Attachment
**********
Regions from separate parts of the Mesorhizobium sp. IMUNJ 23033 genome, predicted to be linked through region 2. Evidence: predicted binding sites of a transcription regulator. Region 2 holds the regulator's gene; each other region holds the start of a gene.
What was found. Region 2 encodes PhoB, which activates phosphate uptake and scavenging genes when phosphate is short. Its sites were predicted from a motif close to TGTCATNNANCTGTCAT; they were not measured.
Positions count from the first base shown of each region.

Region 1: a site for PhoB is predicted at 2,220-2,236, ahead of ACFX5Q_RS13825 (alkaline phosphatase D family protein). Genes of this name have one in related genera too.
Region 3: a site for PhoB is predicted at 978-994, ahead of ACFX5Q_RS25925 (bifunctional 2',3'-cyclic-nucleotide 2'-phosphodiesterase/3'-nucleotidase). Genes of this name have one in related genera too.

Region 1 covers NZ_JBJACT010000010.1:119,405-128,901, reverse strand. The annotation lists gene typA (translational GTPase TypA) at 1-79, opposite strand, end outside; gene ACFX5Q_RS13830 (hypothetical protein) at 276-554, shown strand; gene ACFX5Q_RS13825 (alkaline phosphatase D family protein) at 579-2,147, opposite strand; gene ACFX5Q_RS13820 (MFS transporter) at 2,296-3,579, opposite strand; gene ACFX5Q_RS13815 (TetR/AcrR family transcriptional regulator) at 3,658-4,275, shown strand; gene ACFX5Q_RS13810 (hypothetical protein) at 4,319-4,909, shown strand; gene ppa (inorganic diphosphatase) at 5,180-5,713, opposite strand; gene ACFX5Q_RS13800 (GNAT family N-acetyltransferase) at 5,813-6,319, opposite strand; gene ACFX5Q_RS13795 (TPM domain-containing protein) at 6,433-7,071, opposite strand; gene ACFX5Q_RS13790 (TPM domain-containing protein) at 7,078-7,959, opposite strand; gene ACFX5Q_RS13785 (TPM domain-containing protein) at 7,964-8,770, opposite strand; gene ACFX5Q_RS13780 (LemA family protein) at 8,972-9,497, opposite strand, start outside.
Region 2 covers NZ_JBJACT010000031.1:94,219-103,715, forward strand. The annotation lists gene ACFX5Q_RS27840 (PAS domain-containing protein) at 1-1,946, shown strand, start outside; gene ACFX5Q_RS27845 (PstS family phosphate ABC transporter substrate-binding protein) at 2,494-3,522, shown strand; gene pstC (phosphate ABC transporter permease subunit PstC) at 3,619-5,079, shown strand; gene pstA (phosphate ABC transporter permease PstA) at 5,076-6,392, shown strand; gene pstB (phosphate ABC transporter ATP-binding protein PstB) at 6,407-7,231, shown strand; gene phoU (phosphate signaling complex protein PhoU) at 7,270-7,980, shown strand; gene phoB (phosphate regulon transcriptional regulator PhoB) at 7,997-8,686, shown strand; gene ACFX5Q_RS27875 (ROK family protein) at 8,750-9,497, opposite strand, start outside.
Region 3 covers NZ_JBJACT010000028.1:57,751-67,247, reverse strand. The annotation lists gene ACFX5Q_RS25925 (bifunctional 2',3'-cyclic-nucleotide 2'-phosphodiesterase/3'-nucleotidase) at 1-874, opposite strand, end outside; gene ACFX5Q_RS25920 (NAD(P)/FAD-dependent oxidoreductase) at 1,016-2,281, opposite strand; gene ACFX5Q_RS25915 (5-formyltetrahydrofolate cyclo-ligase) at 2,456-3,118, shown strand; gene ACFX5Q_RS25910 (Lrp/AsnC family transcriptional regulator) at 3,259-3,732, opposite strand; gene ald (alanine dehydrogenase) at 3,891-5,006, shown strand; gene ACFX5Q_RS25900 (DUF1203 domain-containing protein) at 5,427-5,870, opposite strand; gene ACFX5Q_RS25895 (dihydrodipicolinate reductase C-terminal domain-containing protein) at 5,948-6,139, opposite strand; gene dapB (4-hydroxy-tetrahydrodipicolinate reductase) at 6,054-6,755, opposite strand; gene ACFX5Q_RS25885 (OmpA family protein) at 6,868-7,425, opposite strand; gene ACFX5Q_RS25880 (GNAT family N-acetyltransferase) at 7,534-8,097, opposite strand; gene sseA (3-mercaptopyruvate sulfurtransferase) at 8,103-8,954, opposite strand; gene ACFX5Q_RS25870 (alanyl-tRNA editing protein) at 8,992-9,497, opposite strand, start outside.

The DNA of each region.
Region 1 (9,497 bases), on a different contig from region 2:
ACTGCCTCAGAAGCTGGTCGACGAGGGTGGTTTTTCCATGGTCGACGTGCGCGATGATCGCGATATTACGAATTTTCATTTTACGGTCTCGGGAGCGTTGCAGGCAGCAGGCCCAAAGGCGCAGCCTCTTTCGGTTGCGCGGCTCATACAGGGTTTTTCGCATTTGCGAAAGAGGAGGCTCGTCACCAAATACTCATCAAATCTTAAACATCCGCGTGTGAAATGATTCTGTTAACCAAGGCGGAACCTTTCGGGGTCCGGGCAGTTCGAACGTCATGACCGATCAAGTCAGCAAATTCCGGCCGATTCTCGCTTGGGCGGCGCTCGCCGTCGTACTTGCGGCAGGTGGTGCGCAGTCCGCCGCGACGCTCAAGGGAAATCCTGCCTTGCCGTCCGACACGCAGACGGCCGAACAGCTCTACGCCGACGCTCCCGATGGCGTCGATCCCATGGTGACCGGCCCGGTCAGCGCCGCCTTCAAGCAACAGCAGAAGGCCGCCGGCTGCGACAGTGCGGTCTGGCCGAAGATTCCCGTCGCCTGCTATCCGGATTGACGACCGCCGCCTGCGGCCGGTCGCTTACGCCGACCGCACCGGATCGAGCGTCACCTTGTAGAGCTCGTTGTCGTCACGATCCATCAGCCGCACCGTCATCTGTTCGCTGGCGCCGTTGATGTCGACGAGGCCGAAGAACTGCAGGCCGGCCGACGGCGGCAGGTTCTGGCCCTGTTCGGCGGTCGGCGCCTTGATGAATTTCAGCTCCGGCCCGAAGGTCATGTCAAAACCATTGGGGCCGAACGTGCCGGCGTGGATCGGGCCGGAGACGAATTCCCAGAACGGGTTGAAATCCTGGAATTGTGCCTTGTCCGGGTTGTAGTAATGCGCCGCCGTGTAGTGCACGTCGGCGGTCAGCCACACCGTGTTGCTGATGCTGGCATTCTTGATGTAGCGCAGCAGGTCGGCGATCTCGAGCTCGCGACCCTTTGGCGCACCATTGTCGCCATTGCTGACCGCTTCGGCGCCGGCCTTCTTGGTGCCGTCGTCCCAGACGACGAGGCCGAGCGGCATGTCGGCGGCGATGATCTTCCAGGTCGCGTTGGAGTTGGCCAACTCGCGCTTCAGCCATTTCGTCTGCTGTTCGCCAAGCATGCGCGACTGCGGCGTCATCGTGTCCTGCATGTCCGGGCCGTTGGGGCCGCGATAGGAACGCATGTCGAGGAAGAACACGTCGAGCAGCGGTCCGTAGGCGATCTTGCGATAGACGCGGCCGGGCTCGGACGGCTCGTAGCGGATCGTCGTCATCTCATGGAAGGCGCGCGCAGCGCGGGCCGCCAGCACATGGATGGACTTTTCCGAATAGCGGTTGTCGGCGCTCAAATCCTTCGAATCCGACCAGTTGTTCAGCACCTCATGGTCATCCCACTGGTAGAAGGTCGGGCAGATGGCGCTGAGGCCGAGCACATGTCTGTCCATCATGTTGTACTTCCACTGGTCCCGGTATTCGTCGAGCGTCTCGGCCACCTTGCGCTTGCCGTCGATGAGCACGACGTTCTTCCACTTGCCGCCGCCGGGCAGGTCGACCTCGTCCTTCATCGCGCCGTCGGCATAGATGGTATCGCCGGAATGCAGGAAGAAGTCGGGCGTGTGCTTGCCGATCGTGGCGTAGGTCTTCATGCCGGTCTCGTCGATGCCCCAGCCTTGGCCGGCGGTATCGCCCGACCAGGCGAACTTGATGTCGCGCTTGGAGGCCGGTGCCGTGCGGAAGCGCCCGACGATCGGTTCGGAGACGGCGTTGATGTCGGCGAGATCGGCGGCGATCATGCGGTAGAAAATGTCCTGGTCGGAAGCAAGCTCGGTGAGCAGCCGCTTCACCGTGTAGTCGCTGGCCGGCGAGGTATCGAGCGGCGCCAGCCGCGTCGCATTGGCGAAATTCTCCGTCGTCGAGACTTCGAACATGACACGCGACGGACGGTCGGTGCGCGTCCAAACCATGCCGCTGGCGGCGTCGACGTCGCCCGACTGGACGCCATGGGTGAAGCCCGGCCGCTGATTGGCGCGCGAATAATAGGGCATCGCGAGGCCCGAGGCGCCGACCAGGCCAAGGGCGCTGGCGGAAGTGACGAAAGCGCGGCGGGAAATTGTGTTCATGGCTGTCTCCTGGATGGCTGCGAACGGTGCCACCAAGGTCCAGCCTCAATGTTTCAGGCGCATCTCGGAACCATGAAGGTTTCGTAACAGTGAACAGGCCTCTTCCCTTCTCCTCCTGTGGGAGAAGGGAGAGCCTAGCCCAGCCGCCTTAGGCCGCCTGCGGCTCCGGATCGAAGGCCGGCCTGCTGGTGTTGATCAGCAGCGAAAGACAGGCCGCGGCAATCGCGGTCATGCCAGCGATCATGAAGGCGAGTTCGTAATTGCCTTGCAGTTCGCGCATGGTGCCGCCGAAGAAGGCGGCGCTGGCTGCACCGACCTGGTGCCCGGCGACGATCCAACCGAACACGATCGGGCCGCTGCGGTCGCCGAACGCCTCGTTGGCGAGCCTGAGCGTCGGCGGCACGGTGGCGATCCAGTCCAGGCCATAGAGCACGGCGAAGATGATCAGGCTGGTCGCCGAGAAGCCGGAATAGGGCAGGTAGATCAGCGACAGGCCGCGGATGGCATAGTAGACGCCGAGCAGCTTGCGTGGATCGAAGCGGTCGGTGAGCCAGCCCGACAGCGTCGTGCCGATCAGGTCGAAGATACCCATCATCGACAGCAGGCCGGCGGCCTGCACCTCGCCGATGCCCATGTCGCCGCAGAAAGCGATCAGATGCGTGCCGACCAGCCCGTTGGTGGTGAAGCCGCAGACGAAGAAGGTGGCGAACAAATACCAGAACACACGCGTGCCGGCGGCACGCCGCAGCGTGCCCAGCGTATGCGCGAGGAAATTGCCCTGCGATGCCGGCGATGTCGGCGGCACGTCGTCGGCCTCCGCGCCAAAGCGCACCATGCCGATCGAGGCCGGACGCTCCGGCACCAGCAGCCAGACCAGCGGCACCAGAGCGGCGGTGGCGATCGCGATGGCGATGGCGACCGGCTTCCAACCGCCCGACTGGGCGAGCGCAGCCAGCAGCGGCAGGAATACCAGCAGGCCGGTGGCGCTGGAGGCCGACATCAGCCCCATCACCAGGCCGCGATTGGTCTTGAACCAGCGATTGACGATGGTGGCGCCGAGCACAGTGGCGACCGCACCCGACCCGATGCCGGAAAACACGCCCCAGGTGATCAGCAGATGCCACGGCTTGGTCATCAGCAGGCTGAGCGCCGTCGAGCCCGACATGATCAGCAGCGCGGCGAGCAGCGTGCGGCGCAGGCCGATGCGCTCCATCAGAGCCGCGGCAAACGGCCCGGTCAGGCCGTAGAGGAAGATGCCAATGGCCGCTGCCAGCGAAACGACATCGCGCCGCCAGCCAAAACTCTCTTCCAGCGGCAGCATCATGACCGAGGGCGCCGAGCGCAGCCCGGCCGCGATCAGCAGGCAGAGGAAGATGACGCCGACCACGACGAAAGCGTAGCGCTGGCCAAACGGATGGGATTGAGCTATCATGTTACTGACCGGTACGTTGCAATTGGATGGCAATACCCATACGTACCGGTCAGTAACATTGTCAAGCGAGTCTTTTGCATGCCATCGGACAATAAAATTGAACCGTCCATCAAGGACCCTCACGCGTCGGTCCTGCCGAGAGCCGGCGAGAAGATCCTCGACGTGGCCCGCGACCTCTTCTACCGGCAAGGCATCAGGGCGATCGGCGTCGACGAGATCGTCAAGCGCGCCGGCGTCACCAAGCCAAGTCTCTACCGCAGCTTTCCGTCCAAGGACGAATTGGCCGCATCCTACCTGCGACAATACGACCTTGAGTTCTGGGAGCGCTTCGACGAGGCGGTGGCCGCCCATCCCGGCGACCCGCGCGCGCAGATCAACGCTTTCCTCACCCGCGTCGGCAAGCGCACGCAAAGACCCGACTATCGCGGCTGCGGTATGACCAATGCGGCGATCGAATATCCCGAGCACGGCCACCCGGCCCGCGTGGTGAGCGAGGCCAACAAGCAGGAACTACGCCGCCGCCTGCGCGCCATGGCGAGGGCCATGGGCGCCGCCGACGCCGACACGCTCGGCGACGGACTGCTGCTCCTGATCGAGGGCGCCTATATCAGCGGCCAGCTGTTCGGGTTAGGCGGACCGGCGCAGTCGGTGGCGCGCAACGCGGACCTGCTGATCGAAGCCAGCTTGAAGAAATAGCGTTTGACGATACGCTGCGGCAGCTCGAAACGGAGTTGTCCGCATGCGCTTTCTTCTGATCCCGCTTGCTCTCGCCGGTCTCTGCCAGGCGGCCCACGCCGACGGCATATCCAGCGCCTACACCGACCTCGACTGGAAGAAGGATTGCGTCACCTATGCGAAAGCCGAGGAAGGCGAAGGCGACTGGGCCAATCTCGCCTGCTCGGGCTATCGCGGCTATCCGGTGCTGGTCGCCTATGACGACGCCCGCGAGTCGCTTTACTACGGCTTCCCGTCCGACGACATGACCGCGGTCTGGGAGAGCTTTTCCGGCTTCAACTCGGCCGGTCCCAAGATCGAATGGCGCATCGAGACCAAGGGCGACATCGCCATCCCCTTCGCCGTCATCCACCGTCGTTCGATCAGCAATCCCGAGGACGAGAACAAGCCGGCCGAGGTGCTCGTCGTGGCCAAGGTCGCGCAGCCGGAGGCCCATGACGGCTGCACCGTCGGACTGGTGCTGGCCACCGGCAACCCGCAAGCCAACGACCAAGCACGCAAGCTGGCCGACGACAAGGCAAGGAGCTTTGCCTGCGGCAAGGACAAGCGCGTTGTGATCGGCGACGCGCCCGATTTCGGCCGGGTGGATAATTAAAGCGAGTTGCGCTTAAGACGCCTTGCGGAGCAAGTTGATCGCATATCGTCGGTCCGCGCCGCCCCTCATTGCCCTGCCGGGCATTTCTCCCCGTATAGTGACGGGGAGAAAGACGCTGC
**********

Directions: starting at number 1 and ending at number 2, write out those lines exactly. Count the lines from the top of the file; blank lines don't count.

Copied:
Regions from separate parts of the Mesorhizobium sp. IMUNJ 23033 genome, predicted to be linked through region 2. Evidence: predicted binding sites of a transcription regulator. Region 2 holds the regulator's gene; each other region holds the start of a gene.
What was found. Region 2 encodes PhoB, which activates phosphate uptake and scavenging genes when phosphate is short. Its sites were predicted from a motif close to TGTCATNNANCTGTCAT; they were not measured.